During railway journeys amuses himself with cryptograms; solved one by John Holt Schooling who defied the world to unravel his mystery.
Robert J. Buckley in his 1905 biography of Sir Edward Elgar
It is distinctly anomalous that in his 1899 program note about an orchestral work dedicated to his friends, Elgar only furnishes the name of a foreign playwright and stranger: Maeterlinck. That surname is followed by the French titles from two of his plays, L’Intruse (The Intruder) and Les sept Princesses (The Seven Princesses). In the program note, the phrase “Maeterlinck’s ‘L’Intruse’ and ‘Les sept Princesses’” is set apart by two long dashes. Elgar was an expert in cryptography, the discipline of encoding and decoding secret messages. Could his conspicuous Maeterlinck phrase be a cipher?
The unique first initials from Elgar’s Maeterlinck phrase are “MLaSP” (Maeterlinck’s ‘L’Intruse’ and ‘Les sept Princesses’), a reverse acrostic anagram of PSALM. This phrase has precisely 46 characters, a figure that alludes to Psalm 46.
That famous chapter is known as “Luther’s Psalm” because it inspired his greatest hymn, “Ein feste Burg” (A Mighty Fortress). This Maeterlinck cryptogram implicates Luther’s most famous hymn as the covert principal Theme to the Enigma Variations. The remaining initials “IL” (Maeterlinck’s ‘L’Intruse’ and ‘Les sept Princesses’) produce the Roman numerals for 49. That number may be interpolated as a coded form of 46 because the glyph for 9 is identical to 6 in an inverted form.
There is a second layer to this Maeterlinck Cipher. The German initials for the secret melody (E.F.B.) are ingeniously enciphered by the nationalities associated with Elgar’s program note. Elgar is an English composer whose explanatory note for the Enigma Variations is in his native language. In his remarks, he refers to the Belgian playwright Maeterlinck and the French titles of two plays. These three nationalities (English, French, and Belgian) are an acrostic anagram of the initials for the covert Theme: Ein feste Burg. In a remarkable display of cryptography, the phrase “Maeterlinck’s ‘L’Intruse’ and ‘Les sept Princesses’” efficiently encodes Psalm 46 and the initials for the secret melody. These two overlapping ciphers provide a set of mutually reinforcing solutions in which one affirms and authenticates the other.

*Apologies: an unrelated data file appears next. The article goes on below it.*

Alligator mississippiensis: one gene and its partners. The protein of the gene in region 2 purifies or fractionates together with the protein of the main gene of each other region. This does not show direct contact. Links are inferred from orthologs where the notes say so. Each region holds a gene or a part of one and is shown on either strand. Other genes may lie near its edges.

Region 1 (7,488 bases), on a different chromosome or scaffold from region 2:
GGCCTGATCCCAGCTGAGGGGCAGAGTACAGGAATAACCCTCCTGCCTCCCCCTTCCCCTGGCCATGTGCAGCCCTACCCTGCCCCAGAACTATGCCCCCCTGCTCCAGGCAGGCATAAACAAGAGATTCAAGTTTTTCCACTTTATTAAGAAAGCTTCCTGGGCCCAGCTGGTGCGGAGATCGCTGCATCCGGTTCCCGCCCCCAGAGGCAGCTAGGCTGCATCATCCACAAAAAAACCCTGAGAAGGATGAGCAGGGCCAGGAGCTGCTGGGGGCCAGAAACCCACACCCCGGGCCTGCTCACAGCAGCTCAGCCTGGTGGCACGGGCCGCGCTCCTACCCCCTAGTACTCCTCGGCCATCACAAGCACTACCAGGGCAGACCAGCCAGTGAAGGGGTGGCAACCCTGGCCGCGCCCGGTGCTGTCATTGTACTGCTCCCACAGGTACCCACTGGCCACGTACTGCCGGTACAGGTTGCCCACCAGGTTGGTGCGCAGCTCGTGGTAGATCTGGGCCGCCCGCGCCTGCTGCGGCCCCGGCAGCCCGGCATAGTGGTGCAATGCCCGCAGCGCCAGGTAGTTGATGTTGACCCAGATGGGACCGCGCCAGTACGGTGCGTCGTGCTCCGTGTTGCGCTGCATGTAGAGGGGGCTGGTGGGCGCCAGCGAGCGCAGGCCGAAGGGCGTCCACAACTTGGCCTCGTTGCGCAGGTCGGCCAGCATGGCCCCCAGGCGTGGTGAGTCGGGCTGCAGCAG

A related cryptogram is formed by seven discrete performance directions in the first bar of the Enigma Theme’s orchestral score. Those seven terms are Andante, legato e sostenuto, molto express., and Piano). The first letters of these seven Italian words are an acrostic anagram of “EE’s Psalm.” The dual Es are the initials for Edward Elgar.
Elgar indicated the tempo for the Enigma Theme by writing a quarter note followed by an equals sign (=) and the number 63. This adds four more characters to the seven other performance directions in the Enigma Theme’s opening bar for a grand total of 46 characters. That precise sum implicates Psalm 46.
The Enigma Theme is set in the parallel keys of G minor and G major. The accidentals for those key signatures are B-flat, E-flat, and F-sharp. The letters of those accidentals (B, E, and F) are an anagram of the initials for Ein feste Burg. The keys of the Enigma Theme elegantly unlock Elgar's contrapuntal strongbox to reveal the initials of the covert principal Theme.
There are some extraordinary parallels between the Program Note Maeterlinck Cipher and the Enigma Theme’s Performance Directions Cipher. Both employ acrostic anagrams to encode the word “Psalm” and link it to character totals adding up to 46. The title of the covert principal Theme to the Enigma Variations comes from the first line of Psalm 46: A Mighty Fortress is our God. The initials for Ein feste Burg are enciphered as acrostic anagrams by the nationalities in the 1899 Program Note (English, French, and Belgian) and the accidentals for the parallel key signatures of the Enigma Theme (E-flat, F-sharp, and B-flat). The matching decryptions of these two ciphers via acrostic anagrams defies a fortuitous origin. The precision and ingenuity of these two multilayered ciphers illustrate Elgar’s talent for cryptography, a neglected field of study deserving of more rigorous investigation and analysis. To learn more about the secrets of the Enigma Variations, read my free eBook Elgar’s Enigmas Exposed.
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